Ghost Towns. Ordos, once a thriving city in Inner Mongolia, built over 100,000 apartments supported by local government and investors, but over 90 percent of these buildings were never occupied and remain empty. The government apparently overestimated the potential demand, and developers invested excessively.  A report by the World Bank and China’s Development Research Center says the government has to reconsider its administrative control over the allocation of labor, land and capital.

Megacities. Cities with more than 10 million residents are thriving with economic opportunity. For example, Beijing plans to build a seventh ring of roads connecting two middle-sized towns around the city. This transportation project will demarcate a metropolitan area for Beijing almost as large as the State of Oklahoma. This unprecedentedly broad area is pushing the government to build more and more roads, metros, intercity railways and other infrastructure. Such large public construction projects can only be accomplished by a highly central and powerful government, which will play an important role in the new round of urbanization. However, an overly dominant government could hinder the development of a consumption-based economy.

Labor Mobility, Rights and Welfare. Economies that need labor need labor mobility. China once had a strict system that discouraged rural citizens from moving to the cities, called hukou. The system has been relaxed since the “Reform and Opening-up Policy” in 1978, but many restrictions remain on migrant workers living in cities. Migrant workers from rural areas can go to the cities with no restriction, but they cannot easily settle there. Since individual rights to basic services — such as health care, education and employment  — are hukou-based, a migrant worker living and working in a city does not have equal opportunities and benefits compared to other urban residents.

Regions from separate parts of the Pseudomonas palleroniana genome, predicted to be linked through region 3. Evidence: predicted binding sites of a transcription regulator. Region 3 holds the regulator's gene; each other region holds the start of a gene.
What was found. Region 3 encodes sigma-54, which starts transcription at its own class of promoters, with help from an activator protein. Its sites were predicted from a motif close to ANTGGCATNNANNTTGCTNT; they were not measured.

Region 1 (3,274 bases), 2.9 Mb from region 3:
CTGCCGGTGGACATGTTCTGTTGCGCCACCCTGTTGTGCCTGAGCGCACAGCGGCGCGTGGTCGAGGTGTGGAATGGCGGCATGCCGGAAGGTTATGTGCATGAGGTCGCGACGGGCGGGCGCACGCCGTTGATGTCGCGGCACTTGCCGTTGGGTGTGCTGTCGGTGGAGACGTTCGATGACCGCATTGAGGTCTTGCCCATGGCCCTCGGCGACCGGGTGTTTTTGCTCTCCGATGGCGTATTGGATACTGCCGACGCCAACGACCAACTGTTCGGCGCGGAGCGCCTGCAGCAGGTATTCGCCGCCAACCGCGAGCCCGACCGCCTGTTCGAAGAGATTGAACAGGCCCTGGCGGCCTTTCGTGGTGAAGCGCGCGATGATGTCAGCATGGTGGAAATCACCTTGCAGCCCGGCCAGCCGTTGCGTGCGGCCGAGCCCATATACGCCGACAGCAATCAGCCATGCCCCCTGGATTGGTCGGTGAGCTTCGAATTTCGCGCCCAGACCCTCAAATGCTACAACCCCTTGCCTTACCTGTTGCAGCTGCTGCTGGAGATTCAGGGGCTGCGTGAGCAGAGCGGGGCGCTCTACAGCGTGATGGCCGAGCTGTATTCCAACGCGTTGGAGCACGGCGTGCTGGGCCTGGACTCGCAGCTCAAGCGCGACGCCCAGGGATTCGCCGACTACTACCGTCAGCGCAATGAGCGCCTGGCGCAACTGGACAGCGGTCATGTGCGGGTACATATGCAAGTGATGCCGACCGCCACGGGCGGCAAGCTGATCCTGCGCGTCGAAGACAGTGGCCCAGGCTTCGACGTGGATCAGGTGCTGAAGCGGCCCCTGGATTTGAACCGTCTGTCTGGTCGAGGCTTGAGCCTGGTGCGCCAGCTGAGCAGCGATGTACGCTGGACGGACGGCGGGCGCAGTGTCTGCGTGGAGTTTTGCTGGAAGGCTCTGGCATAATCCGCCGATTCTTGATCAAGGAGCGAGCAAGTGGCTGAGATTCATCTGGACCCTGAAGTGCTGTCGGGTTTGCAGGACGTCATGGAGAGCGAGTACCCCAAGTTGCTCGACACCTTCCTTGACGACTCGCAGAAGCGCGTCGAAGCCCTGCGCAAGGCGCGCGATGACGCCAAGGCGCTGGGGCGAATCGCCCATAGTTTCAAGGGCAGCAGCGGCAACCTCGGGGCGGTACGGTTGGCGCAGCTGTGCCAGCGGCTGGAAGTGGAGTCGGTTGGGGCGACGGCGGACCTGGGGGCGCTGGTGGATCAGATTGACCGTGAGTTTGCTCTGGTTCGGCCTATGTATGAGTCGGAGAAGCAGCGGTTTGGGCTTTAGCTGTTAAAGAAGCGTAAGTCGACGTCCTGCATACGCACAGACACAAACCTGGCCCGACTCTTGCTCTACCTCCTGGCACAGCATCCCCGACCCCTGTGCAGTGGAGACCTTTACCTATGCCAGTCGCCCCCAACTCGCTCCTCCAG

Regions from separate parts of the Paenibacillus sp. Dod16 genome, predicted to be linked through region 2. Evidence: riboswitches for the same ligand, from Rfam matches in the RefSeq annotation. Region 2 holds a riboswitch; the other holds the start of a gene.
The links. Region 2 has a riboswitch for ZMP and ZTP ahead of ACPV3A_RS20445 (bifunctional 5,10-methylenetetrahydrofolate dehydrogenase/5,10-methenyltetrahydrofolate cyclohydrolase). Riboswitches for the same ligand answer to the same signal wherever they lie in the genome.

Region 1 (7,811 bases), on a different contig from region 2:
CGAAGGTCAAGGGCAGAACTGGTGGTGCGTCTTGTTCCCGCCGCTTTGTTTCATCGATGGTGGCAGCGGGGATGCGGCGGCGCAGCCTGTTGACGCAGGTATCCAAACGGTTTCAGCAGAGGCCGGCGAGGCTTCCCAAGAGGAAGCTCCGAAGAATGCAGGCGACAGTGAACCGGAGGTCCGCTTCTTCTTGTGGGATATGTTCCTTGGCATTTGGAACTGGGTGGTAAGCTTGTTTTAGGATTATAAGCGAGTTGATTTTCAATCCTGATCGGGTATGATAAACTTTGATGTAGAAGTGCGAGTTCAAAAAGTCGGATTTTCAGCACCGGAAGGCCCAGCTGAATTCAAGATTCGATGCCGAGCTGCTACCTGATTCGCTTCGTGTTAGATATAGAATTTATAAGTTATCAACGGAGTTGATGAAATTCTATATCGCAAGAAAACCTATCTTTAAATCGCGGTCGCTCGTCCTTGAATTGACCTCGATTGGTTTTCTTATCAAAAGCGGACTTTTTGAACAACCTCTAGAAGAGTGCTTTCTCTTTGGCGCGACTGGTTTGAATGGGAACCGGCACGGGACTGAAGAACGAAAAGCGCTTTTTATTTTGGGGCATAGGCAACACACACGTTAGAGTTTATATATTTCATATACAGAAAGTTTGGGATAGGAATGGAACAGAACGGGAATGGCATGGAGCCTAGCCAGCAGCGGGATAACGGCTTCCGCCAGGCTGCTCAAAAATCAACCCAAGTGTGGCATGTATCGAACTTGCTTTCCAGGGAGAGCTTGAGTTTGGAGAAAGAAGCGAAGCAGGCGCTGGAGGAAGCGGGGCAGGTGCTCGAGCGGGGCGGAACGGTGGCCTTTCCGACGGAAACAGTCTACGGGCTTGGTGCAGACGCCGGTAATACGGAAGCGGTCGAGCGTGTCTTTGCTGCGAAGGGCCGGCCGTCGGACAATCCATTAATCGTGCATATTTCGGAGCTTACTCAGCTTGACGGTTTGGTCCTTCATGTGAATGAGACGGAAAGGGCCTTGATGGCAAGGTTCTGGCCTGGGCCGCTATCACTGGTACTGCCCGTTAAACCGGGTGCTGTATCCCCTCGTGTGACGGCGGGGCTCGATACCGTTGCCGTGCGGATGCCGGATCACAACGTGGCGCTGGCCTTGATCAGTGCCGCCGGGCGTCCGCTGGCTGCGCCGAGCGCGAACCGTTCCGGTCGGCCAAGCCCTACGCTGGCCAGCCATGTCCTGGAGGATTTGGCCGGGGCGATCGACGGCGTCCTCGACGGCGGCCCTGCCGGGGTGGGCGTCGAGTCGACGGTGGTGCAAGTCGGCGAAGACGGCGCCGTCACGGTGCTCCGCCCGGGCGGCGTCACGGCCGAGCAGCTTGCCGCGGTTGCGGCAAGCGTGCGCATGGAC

It is gratifying that the government of China issued a proposal on July 30, 2014, to break down the household registration barrier between rural and urban residents. This proposal is actually a follow-up policy to the National Plan on New Urbanization and is considered a significant step toward free migration and free-market urbanization.

The migration of more people to the cities has important ramifications for China’s future development. Consider:

  • Cities in East China are more developed than those in vast regions of Midwest and West China.
  • East China cities’ population will explode if there is no restriction on mobility.
  • Growth will increase the demand for government investment and development.

Conclusion. China, with its large population and unique political situation, needs much more time to finish the new urbanization plan. Having been exposed to the technology revolution, China surely must devote itself to large-scale public construction, but government should also relieve excessive restrictions and let the free market work. Beijing should find new ways to revitalize West China, by attracting more human and investment capital from East China, while limiting government restrictions and excessive spending.

Xinyuan Zou is a research associate with the National Center for Policy Analysis.